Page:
Charles Hurt, Washington Times, May 26, 2006
The Senate yesterday easily approved an immigration bill that allows 10 million illegal aliens to become citizens, doubles the flow of legal immigration each year and will cost U.S. taxpayers an estimated $54 billion over the next 10 years.
The leaders of both parties hailed the 62-36 passage as a historic success.
Majority Leader Bill Frist said the vote represented the “very best” of the Senate.
“This is a success for the American people,” the Tennessee Republican said. “It is a success for people who hope to participate someday in that American dream.”
Four Democrats—Sens. Robert C. Byrd of West Virginia, Byron L. Dorgan of North Dakota, Ben Nelson of Nebraska and Debbie Stabenow of Michigan—joined 32 of the chamber’s 55 Republicans, including several members of the GOP leadership, to vote against the bill. Three of the four Democrats who opposed the bill face voters in November.
Opponents said that the Senate is ignoring clear public will and that the bill would have disastrous consequences for decades to come.
“We will never solve the problem of illegal immigration by rewarding those who break our laws,” said Sen. Jim DeMint, South Carolina Republican. “We must stop illegal immigration by securing the border and creating a temporary-worker program that does not reward illegal behavior with a clear path to citizenship and voting rights.”
Sen. Rick Santorum of Pennsylvania, the No. 3 Republican in the Senate, said the bill “puts the cart before the horse” because it gives citizenship rights to illegals, grants full-blown amnesty to employers and opens the borders to millions of new immigrants each year.
“The horse here, that I’ve been hearing from my constituents, is we need a border-security bill first,” said Mr. Santorum, who spends much of his time campaigning for re-election this fall. “And we need a program that makes sure that our country’s borders are secure and that they are not a threat either to our national security or economic security.”
The bill also includes approval for 370 miles of new fencing along the border, 500 miles of vehicle barriers and authorization of 3,000 new Border Patrol agents this year.
But conservatives in Congress—like many voters—are skeptical that the federal government will make good on promises to secure the border and enforce the laws. They suspect that immigration reform is headed for a repeat of the 1986 reforms that granted amnesty to 3 million aliens and promised to seal the border. Ultimately, the laws were never enforced and 3 million illegals were replaced with some 12 million new illegals.
“The amnesty provisions and the fact that the enforcement provisions will not kick in immediately mean to me that this will not solve the illegal immigration problem,” Sen. David Vitter, Louisiana Republican, said today. “This will, in fact, make the illegal immigration problem much bigger.”
Sen. John Cornyn, Texas Republican, said yesterday he has been amazed by the Senate’s inability to do what voters clearly want.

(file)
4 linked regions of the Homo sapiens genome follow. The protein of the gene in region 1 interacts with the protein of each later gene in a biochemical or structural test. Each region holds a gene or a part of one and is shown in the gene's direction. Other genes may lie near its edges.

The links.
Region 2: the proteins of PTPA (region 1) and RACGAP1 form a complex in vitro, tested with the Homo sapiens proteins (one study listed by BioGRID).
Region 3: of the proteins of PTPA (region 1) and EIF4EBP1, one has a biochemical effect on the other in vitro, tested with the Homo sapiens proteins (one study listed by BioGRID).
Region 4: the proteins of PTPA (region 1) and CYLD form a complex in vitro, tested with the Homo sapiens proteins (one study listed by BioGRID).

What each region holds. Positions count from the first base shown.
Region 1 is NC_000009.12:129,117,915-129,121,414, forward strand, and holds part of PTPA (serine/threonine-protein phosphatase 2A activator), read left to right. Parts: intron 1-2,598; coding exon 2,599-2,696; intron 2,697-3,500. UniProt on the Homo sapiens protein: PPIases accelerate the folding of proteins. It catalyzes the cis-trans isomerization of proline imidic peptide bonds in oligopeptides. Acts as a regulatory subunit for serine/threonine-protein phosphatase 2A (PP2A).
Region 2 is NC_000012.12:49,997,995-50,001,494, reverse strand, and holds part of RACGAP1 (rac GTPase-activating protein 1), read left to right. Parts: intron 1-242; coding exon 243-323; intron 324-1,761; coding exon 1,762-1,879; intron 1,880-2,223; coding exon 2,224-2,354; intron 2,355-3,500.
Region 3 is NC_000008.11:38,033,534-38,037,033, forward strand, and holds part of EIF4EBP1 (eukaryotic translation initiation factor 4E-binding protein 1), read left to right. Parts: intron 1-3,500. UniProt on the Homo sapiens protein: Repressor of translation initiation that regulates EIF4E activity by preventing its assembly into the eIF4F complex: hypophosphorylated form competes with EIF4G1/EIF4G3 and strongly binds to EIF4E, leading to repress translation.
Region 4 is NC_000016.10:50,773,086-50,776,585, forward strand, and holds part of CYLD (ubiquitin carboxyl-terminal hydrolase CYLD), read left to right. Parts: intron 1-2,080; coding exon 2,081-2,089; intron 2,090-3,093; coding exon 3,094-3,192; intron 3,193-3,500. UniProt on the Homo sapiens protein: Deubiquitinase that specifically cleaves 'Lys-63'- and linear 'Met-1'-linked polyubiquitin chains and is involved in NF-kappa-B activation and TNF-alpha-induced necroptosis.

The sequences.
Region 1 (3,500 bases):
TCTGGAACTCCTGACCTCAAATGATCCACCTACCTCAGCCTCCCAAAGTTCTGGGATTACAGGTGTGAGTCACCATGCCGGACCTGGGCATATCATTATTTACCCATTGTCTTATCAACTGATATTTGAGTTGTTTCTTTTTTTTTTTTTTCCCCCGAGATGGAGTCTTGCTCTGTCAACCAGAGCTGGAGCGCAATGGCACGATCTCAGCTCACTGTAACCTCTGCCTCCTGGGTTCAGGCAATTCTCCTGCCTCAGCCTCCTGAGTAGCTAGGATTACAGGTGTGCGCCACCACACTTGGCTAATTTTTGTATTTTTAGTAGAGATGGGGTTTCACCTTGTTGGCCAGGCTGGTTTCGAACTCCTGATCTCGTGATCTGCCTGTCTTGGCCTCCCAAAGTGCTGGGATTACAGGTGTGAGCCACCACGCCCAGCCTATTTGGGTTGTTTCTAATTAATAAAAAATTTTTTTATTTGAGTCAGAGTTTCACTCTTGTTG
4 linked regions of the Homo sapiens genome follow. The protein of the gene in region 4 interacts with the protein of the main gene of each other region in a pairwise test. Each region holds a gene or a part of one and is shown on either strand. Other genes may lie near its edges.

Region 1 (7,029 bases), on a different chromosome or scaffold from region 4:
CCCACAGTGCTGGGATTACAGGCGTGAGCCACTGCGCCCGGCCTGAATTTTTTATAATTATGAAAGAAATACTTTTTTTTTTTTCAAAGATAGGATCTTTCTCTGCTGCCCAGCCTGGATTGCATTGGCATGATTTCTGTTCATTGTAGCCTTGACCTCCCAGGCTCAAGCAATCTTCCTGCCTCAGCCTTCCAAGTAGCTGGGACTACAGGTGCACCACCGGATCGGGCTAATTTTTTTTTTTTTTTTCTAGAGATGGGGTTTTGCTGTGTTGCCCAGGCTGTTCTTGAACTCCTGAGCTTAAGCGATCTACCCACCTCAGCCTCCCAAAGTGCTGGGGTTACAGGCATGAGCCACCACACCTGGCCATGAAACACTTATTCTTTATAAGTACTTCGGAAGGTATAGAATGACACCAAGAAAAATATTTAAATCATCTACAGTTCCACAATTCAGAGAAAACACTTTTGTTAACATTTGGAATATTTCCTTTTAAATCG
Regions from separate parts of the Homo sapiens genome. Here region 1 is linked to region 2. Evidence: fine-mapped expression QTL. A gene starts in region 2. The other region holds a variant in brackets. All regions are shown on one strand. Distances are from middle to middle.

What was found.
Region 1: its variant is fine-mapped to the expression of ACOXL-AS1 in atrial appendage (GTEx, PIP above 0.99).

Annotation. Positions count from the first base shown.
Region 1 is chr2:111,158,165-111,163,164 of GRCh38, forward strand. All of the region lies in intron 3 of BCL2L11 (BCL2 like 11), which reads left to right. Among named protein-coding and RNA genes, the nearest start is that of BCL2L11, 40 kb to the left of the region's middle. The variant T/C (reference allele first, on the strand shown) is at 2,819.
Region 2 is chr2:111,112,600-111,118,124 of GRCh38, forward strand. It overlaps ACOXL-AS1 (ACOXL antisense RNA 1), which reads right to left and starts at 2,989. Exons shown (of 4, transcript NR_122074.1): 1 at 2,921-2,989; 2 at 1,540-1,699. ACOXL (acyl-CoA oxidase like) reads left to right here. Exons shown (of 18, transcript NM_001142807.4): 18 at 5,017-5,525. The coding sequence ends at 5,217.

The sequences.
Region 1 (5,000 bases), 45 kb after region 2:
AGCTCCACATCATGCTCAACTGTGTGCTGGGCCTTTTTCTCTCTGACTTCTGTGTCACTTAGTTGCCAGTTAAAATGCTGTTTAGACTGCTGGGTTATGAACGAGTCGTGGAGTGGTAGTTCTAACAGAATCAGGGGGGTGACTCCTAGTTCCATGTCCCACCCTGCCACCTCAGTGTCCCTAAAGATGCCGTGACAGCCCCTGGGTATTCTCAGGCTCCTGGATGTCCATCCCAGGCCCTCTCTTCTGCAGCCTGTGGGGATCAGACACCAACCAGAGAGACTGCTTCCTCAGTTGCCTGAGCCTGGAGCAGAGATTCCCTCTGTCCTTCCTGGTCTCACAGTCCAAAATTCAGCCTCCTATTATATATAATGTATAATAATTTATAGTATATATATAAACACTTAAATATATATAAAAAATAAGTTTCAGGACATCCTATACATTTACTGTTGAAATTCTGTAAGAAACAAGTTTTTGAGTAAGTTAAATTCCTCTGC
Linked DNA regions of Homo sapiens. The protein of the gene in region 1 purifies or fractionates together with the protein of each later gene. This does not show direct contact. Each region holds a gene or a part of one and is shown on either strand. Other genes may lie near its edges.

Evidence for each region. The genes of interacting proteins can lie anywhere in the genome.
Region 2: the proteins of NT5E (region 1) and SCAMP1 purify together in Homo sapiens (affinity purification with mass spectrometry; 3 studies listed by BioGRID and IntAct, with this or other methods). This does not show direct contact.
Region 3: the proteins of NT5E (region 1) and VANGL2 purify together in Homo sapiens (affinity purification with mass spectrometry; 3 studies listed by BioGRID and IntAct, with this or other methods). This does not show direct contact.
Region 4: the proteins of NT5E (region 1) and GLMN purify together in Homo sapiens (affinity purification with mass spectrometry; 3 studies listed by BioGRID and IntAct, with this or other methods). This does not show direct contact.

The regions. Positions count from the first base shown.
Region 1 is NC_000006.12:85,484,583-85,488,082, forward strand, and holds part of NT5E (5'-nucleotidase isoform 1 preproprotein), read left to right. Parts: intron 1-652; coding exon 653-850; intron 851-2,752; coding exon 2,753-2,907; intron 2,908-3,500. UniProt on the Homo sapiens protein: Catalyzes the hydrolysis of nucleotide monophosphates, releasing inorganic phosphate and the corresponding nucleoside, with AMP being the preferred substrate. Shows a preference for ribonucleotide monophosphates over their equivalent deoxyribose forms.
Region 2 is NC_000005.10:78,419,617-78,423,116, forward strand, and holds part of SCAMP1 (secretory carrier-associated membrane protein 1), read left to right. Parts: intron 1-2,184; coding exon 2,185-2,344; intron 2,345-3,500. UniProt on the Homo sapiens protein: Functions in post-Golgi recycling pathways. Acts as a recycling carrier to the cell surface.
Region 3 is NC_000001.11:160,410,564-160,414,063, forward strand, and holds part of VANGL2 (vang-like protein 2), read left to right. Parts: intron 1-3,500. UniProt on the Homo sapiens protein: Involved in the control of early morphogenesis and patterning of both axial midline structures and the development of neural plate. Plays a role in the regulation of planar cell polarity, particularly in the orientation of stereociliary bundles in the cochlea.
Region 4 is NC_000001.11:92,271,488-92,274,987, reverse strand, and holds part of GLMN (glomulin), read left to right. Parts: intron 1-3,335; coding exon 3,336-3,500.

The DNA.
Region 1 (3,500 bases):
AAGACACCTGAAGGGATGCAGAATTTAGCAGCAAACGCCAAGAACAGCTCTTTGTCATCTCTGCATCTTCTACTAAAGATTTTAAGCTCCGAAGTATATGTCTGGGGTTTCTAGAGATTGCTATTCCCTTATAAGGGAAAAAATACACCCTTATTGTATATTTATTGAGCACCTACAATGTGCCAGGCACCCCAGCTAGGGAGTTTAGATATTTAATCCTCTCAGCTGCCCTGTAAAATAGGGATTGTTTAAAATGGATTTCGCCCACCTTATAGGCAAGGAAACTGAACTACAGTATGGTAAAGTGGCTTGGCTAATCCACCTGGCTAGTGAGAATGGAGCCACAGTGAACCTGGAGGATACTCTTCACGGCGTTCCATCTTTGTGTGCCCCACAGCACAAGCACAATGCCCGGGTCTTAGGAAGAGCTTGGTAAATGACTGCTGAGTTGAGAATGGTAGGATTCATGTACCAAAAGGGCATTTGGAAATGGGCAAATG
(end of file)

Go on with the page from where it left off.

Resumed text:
“There seems to me to be a sense of surreality here, where people in the Senate just are not listening to what the American people are telling us,” he said. “We’ve tried, through the course of the amendments that have been offered that people standing here have offered, to highlight some of the problems that we have identified and which I believe are responsive to the concerns that we’ve heard from our constituents.”
VOTING FOR THE BILL
Akaka (D); Baucus (D); Bayh (D); Bennett (R); Biden (D); Bingaman (D); Boxer (D); Brownback (R); Cantwell (D); Carper (D); Chafee (R); Clinton (D); Coleman (R); Collins (R); Conrad (D); Craig (R); Dayton (D); DeWine (R); Dodd (D); Domenici (R); Durbin (D); Feingold (D); Feinstein (D); Frist (R); Graham (R); Gregg (R); Hagel (R); Harkin (D); Inouye (D); Jeffords (I); Johnson (D); Kennedy (D); Kerry (D); Kohl (D); Landrieu (D); Lautenberg (D); Leahy (D); Levin (D); Lieberman (D); Lincoln (D); Lugar (R); Martinez (R); McCain (R); McConnell (R); Menendez (D); Mikulski (D); Murkowski (R); Murray (D); Nelson (D, Fla.); Obama (D); Pryor (D); Reed (D); Reid (D); Sarbanes (D); Schumer (D); Smith (R); Snowe (R); Specter (R); Stevens (R); Voinovich (R); Warner (R); Wyden (D)
VOTING AGAINST THE BILL
Alexander (R); Allard (R); Allen (R); Bond (R); Bunning (R); Burns (R); Burr (R); Byrd (D); Chambliss (R); Coburn (R); Cochran (R); Cornyn (R); Crapo (R); DeMint (R); Dole (R); Dorgan (D); Ensign (R); Enzi (R); Grassley (R); Hatch (R); Hutchison (R); Inhofe (R); Isakson (R); Kyl (R); Lott (R); Nelson (D, Neb.); Roberts (R); Santorum (R); Sessions (R); Shelby (R); Stabenow (D); Sununu (R); Talent (R); Thomas (R); Thune (R); Vitter (R)
Rockefeller (D); Salazar (D)
WASHINGTON (MarketWatch)—Business groups don’t think the Senate’s version of a wide-ranging immigration bill is perfect, but they like it a lot better than the border-enforcement bill passed by the House in December.
The Senate in a 62-36 vote Thursday afternoon approved a bill that would create a guest-worker program, tighten the border and, most controversially, give millions of illegal immigrants already in the country the chance to eventually gain U.S. citizenship.
“While some significant issues remain to be resolved, this legislation meets our major priorities and we are hopeful that our concerns can be resolved by House and Senate conferees,” said Randel Johnson, vice president of the U.S. Chamber of Commerce, in a written statement.
The Chamber has spearheaded a fight against the House version of the bill, which would require employers to verify the legal status of all existing employees as well as new hires. It would also make all illegal aliens currently in the country felons, offering neither a path to citizenship nor a guest-worker program.